Wednesday, January 24, 2007

"Our message has been 'Don't toll roads that are already paid for' and that will be our message."

Toll road plans received with little enthusiasm

TIP needs more funding; Texas Toll Party opposes incurring new surcharges


By Tyler Sandson
The Daily Texan
Copyright 2007

Plans for the construction of more toll roads proposed in Phase 2 of the Transportation Improvement Program were met with criticism and strong oppositions at Monday night's meeting of the Capital Area Metropolitan Planning Organization. The plan calls for additional tolling to fund road maintenance and the construction of new highways.

The additional funding couldn't come sooner, said Bruce Byron, executive director of the Capital Area Transportation Coalition. With reallocation of taxes and revenue, funding for transportation gets "the short end of the stick," Byron said. "It has taken 20 years to build 183 and 290, because you can only build as fast as you have the money."

Despite the resistance to the extra taxing and additional toll roads, Byron feels that the changes are crucial to the healthy development of Austin's transportation.

"I feel that if the average person understood why we transition to toll roads, we wouldn't receive so much opposition," he said.

The plan to mend the $10 billion funding shortfall is to raise the gas tax 3 cents in addition to the installation of tollbooths on parts of U.S. 183, U.S. 290, Texas 71 and Interstate Highway 45 Southwest. If either of these plans are not approved, the funding shortfall will indefinitely increase, said Steve Pastelmick, a member of the Coalition.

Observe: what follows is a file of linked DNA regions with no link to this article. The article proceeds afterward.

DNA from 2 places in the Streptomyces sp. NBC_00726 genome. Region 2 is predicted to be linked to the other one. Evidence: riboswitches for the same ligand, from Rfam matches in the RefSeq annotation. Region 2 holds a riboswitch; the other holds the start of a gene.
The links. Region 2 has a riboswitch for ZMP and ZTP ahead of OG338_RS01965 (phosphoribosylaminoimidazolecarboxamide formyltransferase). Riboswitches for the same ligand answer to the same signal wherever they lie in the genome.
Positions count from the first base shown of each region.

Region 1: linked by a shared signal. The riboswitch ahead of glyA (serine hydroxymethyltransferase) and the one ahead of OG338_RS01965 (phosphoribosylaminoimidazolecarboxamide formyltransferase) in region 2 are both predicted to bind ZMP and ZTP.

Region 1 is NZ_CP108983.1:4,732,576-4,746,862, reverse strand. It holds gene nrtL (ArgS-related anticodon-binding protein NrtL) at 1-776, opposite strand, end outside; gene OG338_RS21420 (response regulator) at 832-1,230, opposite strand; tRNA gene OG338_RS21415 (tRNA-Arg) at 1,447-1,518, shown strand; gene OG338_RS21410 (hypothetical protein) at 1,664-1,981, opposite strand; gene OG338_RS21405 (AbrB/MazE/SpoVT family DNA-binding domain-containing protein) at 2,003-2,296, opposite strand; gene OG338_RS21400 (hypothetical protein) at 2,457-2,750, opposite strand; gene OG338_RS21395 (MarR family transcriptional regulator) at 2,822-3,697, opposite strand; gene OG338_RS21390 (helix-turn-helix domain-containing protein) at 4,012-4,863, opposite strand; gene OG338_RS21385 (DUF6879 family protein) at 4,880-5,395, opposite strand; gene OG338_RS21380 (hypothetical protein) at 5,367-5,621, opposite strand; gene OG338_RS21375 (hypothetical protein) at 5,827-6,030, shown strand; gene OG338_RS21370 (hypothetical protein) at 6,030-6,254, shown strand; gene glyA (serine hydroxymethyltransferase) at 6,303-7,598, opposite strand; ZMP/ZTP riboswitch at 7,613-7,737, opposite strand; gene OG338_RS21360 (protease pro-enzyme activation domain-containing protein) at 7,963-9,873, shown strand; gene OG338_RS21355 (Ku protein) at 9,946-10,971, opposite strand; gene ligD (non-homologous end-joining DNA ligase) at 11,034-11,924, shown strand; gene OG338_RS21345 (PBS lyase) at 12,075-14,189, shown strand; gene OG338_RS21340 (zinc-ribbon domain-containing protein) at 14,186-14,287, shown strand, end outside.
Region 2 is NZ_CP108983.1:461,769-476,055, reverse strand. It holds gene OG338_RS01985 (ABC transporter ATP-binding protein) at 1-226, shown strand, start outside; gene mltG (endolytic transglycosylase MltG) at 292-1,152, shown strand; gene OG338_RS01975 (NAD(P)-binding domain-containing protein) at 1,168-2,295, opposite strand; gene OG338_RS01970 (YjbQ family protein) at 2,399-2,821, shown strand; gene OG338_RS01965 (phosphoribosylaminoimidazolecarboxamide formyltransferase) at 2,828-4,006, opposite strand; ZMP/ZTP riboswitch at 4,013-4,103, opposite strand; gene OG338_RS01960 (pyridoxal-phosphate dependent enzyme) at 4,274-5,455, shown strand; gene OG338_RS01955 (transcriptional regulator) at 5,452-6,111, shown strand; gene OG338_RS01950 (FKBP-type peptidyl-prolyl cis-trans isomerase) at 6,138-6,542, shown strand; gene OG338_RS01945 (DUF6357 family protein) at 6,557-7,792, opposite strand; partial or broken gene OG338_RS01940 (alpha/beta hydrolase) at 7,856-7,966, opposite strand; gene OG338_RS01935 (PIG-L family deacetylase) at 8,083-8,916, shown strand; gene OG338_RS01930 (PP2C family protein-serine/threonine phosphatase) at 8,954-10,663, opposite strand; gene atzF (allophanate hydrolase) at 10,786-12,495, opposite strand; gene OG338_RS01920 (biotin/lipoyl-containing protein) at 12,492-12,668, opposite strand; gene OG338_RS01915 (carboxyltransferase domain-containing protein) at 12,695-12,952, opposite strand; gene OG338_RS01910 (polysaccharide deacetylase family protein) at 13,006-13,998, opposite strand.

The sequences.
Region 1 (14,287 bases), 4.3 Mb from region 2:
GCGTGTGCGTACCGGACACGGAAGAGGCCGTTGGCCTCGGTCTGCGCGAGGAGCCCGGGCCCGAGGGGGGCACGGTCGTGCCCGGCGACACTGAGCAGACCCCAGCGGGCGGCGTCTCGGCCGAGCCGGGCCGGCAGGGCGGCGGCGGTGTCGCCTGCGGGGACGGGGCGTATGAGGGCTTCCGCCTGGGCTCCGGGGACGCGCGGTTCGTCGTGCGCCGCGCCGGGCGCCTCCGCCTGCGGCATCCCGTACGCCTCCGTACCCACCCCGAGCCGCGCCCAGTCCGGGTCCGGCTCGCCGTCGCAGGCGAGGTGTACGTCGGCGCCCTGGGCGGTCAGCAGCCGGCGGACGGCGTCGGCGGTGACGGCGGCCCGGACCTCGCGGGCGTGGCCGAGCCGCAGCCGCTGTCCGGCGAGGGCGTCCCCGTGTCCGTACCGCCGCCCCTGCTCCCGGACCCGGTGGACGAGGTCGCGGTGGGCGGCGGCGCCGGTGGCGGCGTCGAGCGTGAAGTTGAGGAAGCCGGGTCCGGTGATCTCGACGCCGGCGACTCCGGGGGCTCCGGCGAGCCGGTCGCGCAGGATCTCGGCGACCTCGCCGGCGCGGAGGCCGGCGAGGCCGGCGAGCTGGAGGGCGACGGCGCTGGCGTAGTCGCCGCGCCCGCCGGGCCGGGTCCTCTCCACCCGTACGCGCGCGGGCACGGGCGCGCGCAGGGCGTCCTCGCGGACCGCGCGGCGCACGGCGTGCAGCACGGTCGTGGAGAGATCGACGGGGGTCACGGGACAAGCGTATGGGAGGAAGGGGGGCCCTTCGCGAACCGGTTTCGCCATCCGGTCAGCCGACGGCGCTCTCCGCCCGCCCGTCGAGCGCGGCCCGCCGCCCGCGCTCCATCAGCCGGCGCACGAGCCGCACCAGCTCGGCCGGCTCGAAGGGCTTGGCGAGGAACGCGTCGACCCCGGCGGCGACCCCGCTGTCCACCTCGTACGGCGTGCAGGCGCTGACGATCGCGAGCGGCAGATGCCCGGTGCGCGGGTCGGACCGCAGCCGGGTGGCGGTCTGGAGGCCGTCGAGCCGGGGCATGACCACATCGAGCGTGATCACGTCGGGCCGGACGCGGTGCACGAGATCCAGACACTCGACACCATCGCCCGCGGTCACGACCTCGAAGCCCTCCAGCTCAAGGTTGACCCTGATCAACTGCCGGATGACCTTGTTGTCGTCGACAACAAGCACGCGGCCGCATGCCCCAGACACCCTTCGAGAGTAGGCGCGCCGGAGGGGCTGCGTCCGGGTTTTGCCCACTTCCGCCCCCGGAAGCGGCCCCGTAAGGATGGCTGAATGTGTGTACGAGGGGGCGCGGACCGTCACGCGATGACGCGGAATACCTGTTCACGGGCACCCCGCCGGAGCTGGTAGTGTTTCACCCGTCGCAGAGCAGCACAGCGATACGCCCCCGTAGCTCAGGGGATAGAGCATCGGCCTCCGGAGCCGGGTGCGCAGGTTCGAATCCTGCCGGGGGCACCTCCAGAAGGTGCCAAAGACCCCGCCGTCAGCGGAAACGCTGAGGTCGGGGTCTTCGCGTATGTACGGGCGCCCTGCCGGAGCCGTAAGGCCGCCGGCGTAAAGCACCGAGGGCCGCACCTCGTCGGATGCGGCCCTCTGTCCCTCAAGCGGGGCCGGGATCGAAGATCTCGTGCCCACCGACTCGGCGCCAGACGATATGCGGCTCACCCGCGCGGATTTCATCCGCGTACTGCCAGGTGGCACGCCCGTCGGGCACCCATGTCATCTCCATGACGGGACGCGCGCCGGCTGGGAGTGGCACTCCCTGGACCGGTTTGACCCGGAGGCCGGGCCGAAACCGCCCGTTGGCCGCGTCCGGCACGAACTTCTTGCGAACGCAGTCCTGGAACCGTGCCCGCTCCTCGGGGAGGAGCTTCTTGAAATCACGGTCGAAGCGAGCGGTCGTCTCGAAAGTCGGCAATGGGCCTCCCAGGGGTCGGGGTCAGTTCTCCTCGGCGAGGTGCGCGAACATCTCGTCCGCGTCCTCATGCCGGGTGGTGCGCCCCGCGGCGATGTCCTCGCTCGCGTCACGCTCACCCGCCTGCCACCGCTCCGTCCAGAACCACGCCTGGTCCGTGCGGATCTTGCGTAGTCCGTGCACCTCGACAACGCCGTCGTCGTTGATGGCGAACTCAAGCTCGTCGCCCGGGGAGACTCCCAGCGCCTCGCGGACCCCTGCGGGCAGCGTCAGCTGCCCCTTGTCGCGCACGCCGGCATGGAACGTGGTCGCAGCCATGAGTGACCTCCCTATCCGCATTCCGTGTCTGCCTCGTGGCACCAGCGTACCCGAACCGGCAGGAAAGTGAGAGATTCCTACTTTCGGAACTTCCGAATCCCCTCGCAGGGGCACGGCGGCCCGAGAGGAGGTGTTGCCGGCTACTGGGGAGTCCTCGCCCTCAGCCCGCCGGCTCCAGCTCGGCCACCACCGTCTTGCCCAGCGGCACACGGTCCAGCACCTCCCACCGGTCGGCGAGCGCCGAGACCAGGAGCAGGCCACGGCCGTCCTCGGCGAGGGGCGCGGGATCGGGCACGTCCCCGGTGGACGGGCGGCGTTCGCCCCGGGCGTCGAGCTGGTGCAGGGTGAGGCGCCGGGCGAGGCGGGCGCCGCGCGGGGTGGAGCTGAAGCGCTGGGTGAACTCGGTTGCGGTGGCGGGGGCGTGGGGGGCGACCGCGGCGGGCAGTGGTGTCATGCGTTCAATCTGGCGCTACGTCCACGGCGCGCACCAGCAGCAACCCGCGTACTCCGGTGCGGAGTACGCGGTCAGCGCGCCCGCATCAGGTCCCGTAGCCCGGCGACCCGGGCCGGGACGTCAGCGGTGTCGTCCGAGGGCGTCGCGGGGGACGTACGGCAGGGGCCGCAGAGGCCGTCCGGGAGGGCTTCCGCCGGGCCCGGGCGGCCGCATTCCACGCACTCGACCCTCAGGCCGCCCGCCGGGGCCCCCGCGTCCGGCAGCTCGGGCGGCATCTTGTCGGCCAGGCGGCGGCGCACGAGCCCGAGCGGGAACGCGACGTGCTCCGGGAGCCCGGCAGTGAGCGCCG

The program proposes to establish tolls on existing highways in East and Southwest Austin, some in the form of managed lanes, which are similar to HOV lanes. Many individuals and groups went to show their objection to the proposal, among them the Texas Toll Party, a political action committee against the tolling of pre-existing highways.

The rally was very successful, claims Sal Costello, founder of the Texas Toll Party, the major opposing party at the rally. The committee delayed voting on the proposition until summer, now treating it as a separate entity from Phase 2 of the program.

The group claims that if the roads are already paid for, the resulting revenue is unaccounted for.

"Our message has been 'Don't toll roads that are already paid for' and that will be our message," Costello said.

Alternatives to tolling are currently being researched.

© 2007 The Daily Texan: